Is Willson Contreras' power showing up just in the nick of time for Cubs?


Is Willson Contreras' power showing up just in the nick of time for the Cubs?

The catcher who started the All-Star Game, homered in his first at-bat in the Midsummer Classic and has been tabbed as the best catcher on the planet both by himself and his manager hit his first longball in two months Sunday afternoon at Wrigley Field. 

Contreras' two-run shot to left field in the fifth inning of the Cubs' 10-5 victory may not have quite cleared the fence (replays showed it may have hit off the edge of the Wrigley Field basket), but the play was not reviewed and the home run stood.

More importantly, the ball came off Contreras' bat at 111.6 mph two innings after the young catcher hit a liner 107.3 mph to left field that was caught. Throw in a walk and it was a pretty successful day for Contreras at the plate while he managed 9 different pitchers and caught all 9 innings behind the plate. Contreras back offensively?

"That would be nice," Joe Maddon admitted. "The ball came off hot. He looked really good at the plate. He looked simple, he looked on time, the ball was coming off hot. That's what we've seen over the last couple years. It was really familiar. 

"We get that rolling right there, that could make a huge difference."

Maddon's absolutely right. 

Remember, this is the guy who hit 21 homers and drove in 74 runs in only 117 games last year. Contreras has proven he can singlehandedly carry an offense when he's locked in at the plate.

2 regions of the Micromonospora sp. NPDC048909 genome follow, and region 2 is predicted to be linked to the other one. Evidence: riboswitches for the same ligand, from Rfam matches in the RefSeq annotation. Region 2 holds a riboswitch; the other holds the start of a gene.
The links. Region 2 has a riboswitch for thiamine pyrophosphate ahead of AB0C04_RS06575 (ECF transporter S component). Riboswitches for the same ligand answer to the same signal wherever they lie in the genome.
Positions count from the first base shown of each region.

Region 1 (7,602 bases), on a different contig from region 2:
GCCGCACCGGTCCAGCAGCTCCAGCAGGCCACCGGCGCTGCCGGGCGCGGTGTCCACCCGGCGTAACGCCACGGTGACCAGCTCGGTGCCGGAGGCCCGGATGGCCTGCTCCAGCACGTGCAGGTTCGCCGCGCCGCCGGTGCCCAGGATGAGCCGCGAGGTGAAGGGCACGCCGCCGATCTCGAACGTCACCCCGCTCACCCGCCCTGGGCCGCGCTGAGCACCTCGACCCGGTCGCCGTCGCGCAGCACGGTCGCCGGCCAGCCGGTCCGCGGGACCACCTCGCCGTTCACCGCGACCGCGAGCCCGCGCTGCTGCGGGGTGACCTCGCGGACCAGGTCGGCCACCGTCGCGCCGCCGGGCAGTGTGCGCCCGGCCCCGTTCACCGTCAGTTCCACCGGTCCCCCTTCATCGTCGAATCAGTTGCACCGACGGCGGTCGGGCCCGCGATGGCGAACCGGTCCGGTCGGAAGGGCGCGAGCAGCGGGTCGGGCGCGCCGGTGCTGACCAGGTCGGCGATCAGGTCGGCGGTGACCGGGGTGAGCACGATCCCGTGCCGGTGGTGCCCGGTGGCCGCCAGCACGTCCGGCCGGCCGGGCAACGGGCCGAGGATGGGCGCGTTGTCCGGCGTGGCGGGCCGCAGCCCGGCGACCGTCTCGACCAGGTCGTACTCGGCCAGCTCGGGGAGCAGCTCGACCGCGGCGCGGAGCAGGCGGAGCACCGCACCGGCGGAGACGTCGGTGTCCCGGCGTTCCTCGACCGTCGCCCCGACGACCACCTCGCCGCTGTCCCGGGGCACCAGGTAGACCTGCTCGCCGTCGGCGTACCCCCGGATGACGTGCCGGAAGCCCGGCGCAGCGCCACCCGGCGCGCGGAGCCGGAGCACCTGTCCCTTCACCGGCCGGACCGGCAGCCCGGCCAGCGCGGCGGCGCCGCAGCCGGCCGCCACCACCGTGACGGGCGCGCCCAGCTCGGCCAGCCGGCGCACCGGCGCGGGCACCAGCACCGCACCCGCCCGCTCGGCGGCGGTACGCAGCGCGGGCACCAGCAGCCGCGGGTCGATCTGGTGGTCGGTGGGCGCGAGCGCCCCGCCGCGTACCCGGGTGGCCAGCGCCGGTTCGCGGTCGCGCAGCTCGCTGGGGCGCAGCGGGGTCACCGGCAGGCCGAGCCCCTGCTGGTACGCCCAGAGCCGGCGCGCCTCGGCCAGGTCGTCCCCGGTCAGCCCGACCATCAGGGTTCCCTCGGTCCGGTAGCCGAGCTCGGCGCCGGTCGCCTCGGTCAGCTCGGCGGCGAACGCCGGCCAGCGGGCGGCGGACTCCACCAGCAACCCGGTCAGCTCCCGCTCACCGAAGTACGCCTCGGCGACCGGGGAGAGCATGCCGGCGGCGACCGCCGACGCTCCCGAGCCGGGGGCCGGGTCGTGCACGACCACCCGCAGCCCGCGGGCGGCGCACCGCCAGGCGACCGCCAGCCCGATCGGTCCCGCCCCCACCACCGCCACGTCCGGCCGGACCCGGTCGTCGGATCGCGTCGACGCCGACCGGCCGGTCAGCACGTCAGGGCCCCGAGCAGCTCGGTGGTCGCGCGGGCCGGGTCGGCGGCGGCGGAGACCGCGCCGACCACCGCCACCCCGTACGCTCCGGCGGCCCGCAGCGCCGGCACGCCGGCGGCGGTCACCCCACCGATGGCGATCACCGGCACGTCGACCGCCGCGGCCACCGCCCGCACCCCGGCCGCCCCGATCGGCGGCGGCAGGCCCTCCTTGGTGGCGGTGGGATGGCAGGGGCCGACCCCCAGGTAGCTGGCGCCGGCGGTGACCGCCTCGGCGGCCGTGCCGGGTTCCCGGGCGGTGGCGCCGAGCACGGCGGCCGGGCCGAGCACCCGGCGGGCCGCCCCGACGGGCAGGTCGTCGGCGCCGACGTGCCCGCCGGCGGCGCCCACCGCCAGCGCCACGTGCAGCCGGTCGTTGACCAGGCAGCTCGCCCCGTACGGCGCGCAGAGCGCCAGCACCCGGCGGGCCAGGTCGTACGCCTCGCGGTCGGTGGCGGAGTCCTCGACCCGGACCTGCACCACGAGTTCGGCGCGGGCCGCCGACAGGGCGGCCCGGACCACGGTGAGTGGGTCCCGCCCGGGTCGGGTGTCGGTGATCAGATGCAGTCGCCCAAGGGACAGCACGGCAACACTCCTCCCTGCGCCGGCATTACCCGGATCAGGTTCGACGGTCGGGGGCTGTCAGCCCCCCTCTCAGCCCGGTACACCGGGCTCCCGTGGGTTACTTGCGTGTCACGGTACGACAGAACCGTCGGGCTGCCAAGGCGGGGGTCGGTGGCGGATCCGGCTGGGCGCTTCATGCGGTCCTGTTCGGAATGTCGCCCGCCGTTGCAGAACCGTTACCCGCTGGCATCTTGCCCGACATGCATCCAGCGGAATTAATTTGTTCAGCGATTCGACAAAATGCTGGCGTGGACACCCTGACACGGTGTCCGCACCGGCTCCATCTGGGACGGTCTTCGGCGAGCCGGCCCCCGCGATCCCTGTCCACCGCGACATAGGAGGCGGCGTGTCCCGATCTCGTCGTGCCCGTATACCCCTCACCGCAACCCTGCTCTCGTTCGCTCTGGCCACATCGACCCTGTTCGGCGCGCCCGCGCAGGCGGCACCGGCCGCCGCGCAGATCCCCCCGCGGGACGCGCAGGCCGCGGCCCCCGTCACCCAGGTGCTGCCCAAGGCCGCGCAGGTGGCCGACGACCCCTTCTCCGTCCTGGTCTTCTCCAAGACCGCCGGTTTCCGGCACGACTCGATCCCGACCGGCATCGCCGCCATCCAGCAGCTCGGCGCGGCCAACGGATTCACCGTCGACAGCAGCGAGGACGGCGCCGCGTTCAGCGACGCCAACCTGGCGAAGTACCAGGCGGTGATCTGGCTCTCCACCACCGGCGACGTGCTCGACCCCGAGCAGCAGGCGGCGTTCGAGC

It's only one game, of course, but each game is magnified this time of year. Getting Contreras at least partially back to his 2016-17 form would be a huge boon to this Cubs lineup the day before October hits.

There have been several moments recently where Cubs fans have asked the question, "Is Contreras back?" and it hasn't quite played out yet. He hit a couple of rockets two days in a row earlier this month against the Reds (the ball he didn't run out initially) and then against the Diamondbacks in Arizona.
Contreras has gotten plenty of rest down the stretch as Maddon has opted for Victor Caratini behind the plate more recently, so that could help Contreras feel fresher after being utilized heavily for the first five months of the season.

He's also made an adjustment in the batter's box, backing off the plate in an effort to counteract how teams have been hammering him with pitches inside. He admitted it's been an adjustment to get used to what is essentially a new perspective on the strike zone up there, but said he feels free now.

Contreras insisted the homer did not take weight off his shoulders but anytime a player goes homer-less from Aug. 1 to Sept. 30, it has to have at least some of a mental effect.

"I'm not putting pressure on myself to hit homers," he said. "If they go, they go. If they don't, they don't. I can't control that. the only thing that I can control is the pitch that I pick to swing at and the good contact that I make. 

"...I know that I haven't hit enough homers this season, but things happen and you have to be able to forget about that and help your team in any way. That's one thing I've put my focus on — having an OK season offensively, but defensively, having a great season behind the plate, especially getting to know a lot of new pitchers that we had in the second half.

"I feel proud of myself and proud of my team."

Contact Us